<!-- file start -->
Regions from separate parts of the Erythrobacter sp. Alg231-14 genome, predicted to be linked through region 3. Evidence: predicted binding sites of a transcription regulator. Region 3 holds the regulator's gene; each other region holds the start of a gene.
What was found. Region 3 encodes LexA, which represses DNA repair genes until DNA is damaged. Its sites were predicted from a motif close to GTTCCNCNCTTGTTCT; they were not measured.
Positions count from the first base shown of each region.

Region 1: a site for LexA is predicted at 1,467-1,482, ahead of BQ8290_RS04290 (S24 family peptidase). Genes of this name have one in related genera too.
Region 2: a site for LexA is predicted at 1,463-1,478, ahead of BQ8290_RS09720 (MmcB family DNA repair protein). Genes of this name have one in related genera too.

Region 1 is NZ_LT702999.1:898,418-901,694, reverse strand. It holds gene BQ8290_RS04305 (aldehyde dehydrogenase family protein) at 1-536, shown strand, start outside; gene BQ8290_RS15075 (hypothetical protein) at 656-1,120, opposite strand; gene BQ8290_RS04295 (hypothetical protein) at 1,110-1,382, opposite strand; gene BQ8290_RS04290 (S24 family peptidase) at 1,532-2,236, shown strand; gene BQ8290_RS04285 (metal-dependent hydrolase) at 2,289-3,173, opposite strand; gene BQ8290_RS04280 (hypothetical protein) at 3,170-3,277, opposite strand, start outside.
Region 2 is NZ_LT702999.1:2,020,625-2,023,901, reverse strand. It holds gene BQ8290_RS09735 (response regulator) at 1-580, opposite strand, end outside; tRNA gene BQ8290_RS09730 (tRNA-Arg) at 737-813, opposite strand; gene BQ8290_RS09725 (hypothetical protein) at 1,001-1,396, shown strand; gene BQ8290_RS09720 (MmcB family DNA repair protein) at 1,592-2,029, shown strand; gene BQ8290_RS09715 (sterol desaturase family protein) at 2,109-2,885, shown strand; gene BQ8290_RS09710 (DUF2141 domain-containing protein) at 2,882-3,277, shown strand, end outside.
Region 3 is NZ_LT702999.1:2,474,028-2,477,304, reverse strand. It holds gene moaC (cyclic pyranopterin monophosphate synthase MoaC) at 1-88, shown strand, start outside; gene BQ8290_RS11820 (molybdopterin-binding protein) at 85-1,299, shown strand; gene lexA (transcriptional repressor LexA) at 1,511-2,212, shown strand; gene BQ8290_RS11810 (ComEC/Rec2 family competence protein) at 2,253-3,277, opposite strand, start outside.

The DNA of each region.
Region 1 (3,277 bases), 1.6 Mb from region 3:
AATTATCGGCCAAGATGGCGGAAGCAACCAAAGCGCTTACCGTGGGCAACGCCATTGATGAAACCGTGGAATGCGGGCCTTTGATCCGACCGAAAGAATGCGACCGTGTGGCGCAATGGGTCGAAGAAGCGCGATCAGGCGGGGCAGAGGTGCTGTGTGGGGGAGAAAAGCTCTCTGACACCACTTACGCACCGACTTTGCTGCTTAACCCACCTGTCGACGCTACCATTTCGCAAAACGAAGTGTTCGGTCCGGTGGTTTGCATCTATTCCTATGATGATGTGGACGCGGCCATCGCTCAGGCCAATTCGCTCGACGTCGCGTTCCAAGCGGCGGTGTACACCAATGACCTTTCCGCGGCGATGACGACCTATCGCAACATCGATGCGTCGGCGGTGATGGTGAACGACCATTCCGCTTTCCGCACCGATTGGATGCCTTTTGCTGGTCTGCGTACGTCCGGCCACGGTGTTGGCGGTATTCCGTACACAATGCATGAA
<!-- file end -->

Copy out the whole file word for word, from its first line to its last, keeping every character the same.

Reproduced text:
Regions from separate parts of the Erythrobacter sp. Alg231-14 genome, predicted to be linked through region 3. Evidence: predicted binding sites of a transcription regulator. Region 3 holds the regulator's gene; each other region holds the start of a gene.
What was found. Region 3 encodes LexA, which represses DNA repair genes until DNA is damaged. Its sites were predicted from a motif close to GTTCCNCNCTTGTTCT; they were not measured.
Positions count from the first base shown of each region.

Region 1: a site for LexA is predicted at 1,467-1,482, ahead of BQ8290_RS04290 (S24 family peptidase). Genes of this name have one in related genera too.
Region 2: a site for LexA is predicted at 1,463-1,478, ahead of BQ8290_RS09720 (MmcB family DNA repair protein). Genes of this name have one in related genera too.

Region 1 is NZ_LT702999.1:898,418-901,694, reverse strand. It holds gene BQ8290_RS04305 (aldehyde dehydrogenase family protein) at 1-536, shown strand, start outside; gene BQ8290_RS15075 (hypothetical protein) at 656-1,120, opposite strand; gene BQ8290_RS04295 (hypothetical protein) at 1,110-1,382, opposite strand; gene BQ8290_RS04290 (S24 family peptidase) at 1,532-2,236, shown strand; gene BQ8290_RS04285 (metal-dependent hydrolase) at 2,289-3,173, opposite strand; gene BQ8290_RS04280 (hypothetical protein) at 3,170-3,277, opposite strand, start outside.
Region 2 is NZ_LT702999.1:2,020,625-2,023,901, reverse strand. It holds gene BQ8290_RS09735 (response regulator) at 1-580, opposite strand, end outside; tRNA gene BQ8290_RS09730 (tRNA-Arg) at 737-813, opposite strand; gene BQ8290_RS09725 (hypothetical protein) at 1,001-1,396, shown strand; gene BQ8290_RS09720 (MmcB family DNA repair protein) at 1,592-2,029, shown strand; gene BQ8290_RS09715 (sterol desaturase family protein) at 2,109-2,885, shown strand; gene BQ8290_RS09710 (DUF2141 domain-containing protein) at 2,882-3,277, shown strand, end outside.
Region 3 is NZ_LT702999.1:2,474,028-2,477,304, reverse strand. It holds gene moaC (cyclic pyranopterin monophosphate synthase MoaC) at 1-88, shown strand, start outside; gene BQ8290_RS11820 (molybdopterin-binding protein) at 85-1,299, shown strand; gene lexA (transcriptional repressor LexA) at 1,511-2,212, shown strand; gene BQ8290_RS11810 (ComEC/Rec2 family competence protein) at 2,253-3,277, opposite strand, start outside.

The DNA of each region.
Region 1 (3,277 bases), 1.6 Mb from region 3:
AATTATCGGCCAAGATGGCGGAAGCAACCAAAGCGCTTACCGTGGGCAACGCCATTGATGAAACCGTGGAATGCGGGCCTTTGATCCGACCGAAAGAATGCGACCGTGTGGCGCAATGGGTCGAAGAAGCGCGATCAGGCGGGGCAGAGGTGCTGTGTGGGGGAGAAAAGCTCTCTGACACCACTTACGCACCGACTTTGCTGCTTAACCCACCTGTCGACGCTACCATTTCGCAAAACGAAGTGTTCGGTCCGGTGGTTTGCATCTATTCCTATGATGATGTGGACGCGGCCATCGCTCAGGCCAATTCGCTCGACGTCGCGTTCCAAGCGGCGGTGTACACCAATGACCTTTCCGCGGCGATGACGACCTATCGCAACATCGATGCGTCGGCGGTGATGGTGAACGACCATTCCGCTTTCCGCACCGATTGGATGCCTTTTGCTGGTCTGCGTACGTCCGGCCACGGTGTTGGCGGTATTCCGTACACAATGCATGAA